This house also has a multigenerational view, taking into account grandchildren, as well as in-laws. At the end of the day, however, the Ninth House is best described as philosophically inclined in the search for meaning and truth. The sign and planetary action in the ninth house shows how your faith in life is restored. The little clues and dramas in this house are the part of the spiritual quest. It defines what gives you that sense that you’re on the right track, following clues on a path of spiritual growth. A strong ninth house gives you an inner awareness that life is rewarding, with the chance for new vistas to see around every corner. It shows how the dots are connected, to make sense of the journey of life.
The Eighth House is the House of Sex. The Eighth House is ruled by Scorpio and the planet Pluto. This House delves into relationships - interactions with another and how certain aspects of those interactions can take on a more communal nature. It speaks to what our relationships will bring us and how we can get the most out of them.
The Eighth House is an equal-opportunity house, placing sex, death and rebirth on the same level playing field and acknowledging the viability and importance of all three. We will all experience death and rebirth as part of our lives: failed relationships leading to new ones, career changes, a new hairstyle. We are regenerated and reborn with each new phase and should welcome them.
Shared resources also fall within the Eighth House: inheritance, alimony, taxes, insurance and support from another. Financial support, as well as spiritual, emotional and physical support, are addressed by this house. While our relationships share many of the aforementioned things, they also have their own dynamics and grow from within (we grow through our sexuality as well as through other more tangible means). That said, as much as our relationships are expansive, they also have certain constraints, many that are placed on them by society. Again, taxes, alimony and the joint nature of assets come to mind. Yes, with every opportunity we have, we may face a restriction along with it. Once again: death and rebirth. In keeping with the transforming nature of this house, rituals are highlighted. Every group has its own way of peering in and looking deep into the soul and the past, if only to get a sense of what we truly are. What quality will our rituals take on? Exalted states or metamorphoses? What secrets do we keep and why? How we manage our interactions, relationships and rituals is important to the Eighth House - will we be honest, effective and responsible? Will the riches generated by our relationships benefit the group (company, humankind) as a whole? Our legacies are key to this house: how we conduct ourselves now, and how that will play out for all time. This house is rich, being associated with the occult, which simply means what’s hidden. It covers things like dark psychology, crime, bad karma, dirty tricks, revenge, jealousy, control. It’s the house of the shadow’s power, and the transformation of that rich complexity into the bedrock of our character.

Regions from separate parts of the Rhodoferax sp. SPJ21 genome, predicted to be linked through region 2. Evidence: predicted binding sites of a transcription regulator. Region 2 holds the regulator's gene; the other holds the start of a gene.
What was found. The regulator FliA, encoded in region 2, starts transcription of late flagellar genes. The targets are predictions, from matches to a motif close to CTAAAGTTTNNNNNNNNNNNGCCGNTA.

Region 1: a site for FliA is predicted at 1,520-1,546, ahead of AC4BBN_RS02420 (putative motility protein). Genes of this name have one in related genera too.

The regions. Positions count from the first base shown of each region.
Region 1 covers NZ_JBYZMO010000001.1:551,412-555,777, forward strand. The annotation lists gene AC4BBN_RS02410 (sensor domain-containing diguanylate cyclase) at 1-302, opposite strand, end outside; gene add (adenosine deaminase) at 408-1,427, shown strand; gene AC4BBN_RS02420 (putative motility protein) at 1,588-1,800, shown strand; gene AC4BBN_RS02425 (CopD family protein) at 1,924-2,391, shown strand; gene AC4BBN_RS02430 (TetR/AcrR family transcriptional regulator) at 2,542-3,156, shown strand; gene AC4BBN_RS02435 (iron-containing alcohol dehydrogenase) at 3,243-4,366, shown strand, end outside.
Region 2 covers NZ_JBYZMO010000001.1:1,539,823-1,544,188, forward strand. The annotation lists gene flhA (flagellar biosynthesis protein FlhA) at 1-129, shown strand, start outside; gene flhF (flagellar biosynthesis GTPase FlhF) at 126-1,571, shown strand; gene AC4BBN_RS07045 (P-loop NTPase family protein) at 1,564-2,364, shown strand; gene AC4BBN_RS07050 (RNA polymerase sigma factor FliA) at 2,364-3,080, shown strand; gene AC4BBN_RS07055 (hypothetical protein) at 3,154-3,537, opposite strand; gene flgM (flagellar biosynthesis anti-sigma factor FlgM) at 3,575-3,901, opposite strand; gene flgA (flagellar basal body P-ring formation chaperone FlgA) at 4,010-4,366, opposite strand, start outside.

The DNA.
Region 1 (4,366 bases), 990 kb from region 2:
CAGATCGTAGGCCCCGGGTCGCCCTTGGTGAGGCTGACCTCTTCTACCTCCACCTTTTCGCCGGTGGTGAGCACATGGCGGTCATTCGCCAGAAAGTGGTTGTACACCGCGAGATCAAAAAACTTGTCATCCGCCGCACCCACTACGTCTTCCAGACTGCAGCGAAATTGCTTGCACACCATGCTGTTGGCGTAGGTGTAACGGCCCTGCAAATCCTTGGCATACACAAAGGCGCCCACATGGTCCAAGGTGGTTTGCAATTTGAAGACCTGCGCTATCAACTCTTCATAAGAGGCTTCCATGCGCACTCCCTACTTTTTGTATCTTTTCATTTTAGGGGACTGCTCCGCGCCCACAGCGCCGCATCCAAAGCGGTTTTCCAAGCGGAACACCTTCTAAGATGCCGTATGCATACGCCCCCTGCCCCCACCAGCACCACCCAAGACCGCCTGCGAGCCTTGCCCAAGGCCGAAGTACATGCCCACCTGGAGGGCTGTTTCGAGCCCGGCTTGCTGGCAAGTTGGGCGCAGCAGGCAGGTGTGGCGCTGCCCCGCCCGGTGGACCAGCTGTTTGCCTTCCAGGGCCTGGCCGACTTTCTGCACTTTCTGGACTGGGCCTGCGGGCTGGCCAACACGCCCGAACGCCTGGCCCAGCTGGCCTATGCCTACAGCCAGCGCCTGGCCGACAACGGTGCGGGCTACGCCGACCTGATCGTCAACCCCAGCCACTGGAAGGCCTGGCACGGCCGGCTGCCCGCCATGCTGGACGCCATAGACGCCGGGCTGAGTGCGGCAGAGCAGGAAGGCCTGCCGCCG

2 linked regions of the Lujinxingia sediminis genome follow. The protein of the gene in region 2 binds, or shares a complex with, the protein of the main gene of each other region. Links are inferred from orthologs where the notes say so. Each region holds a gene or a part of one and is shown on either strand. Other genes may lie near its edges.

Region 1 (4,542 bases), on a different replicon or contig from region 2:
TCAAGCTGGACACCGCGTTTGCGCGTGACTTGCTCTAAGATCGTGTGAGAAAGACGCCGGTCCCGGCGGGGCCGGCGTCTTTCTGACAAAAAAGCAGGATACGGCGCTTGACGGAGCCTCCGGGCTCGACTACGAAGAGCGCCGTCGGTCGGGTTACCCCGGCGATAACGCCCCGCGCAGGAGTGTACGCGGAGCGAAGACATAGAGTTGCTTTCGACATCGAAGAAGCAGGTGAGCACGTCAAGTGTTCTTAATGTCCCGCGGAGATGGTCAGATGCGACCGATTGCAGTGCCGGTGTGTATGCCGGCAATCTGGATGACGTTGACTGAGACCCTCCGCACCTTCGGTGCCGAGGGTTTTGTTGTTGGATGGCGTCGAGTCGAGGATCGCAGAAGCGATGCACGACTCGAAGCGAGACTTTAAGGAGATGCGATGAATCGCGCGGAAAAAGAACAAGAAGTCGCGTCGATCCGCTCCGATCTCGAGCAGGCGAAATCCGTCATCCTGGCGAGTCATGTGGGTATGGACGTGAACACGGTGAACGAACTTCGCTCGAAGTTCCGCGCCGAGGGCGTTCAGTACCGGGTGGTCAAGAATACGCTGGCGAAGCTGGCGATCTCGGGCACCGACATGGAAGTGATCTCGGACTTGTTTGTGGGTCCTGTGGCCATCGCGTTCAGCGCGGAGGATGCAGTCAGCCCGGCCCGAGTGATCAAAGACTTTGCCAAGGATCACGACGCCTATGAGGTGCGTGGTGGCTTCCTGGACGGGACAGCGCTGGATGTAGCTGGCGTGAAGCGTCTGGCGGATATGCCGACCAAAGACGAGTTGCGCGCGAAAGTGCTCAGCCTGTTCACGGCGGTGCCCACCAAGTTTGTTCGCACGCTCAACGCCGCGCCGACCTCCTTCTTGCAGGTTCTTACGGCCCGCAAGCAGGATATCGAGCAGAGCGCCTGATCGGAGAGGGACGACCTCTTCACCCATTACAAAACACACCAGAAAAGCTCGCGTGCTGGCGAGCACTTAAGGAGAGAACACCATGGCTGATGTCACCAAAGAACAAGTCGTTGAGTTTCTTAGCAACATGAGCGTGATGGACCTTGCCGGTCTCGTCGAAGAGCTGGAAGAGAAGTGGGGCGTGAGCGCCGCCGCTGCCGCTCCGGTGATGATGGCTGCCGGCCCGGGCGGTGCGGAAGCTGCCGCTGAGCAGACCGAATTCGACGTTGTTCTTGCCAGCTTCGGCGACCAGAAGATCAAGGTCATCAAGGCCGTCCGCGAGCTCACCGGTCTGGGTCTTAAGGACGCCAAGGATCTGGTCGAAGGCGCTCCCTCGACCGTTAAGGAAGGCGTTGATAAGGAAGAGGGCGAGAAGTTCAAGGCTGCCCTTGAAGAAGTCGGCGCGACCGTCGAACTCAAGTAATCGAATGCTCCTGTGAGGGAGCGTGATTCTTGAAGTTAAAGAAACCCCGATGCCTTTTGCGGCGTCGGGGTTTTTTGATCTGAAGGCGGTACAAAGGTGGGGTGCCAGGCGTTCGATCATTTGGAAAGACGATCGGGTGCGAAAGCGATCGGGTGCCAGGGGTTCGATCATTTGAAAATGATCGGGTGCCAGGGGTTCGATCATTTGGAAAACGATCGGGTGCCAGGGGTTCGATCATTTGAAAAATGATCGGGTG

The Seventh House is the House of Partnership. The Seventh House is ruled by Libra and the planet Venus. With this house, we see a shift away from the self toward another - a partner. By cooperating with and relating to another we unite for the purpose of achieving something.
Purpose is important to the Seventh House - the act of accomplishing something great or small for the self, the partnership and even society as a whole. In uniting with another, we also become a more valuable member of our world: we make a contribution, one small cog in the wheel of life. We have purpose. Cooperation and partnership help to expedite our purpose in life. Through a partnership, we fill out our essential being. Suddenly, we see ourselves in context. Through a partnership in which we work, play, love and/or create, we are fully formed and completed. The other half helps to make us whole. Ultimately, how we relate to others will help to define the success we have as a human being and as a member of humankind.
The Seventh House shows us that partnerships can take many forms: marriage, business relationships, contracts, legalities, negotiations and agreements. We will cooperate to a greater or lesser extent in these varied partnerships. The quality of that cooperation, in essence how we relate to the other, is key to the Seventh House. Why do we choose this partnership? Is it for love or money? Practical reasons? Social considerations? There are many reasons for uniting with another. We may choose to fill voids we see in ourselves. We may simply want the company and companionship of another. The partnerships we form say a great deal about ourselves and also serve to teach us much. This house wants us to know that the quality of our partnerships will enhance our lives, make them fuller, more special and better for everyone.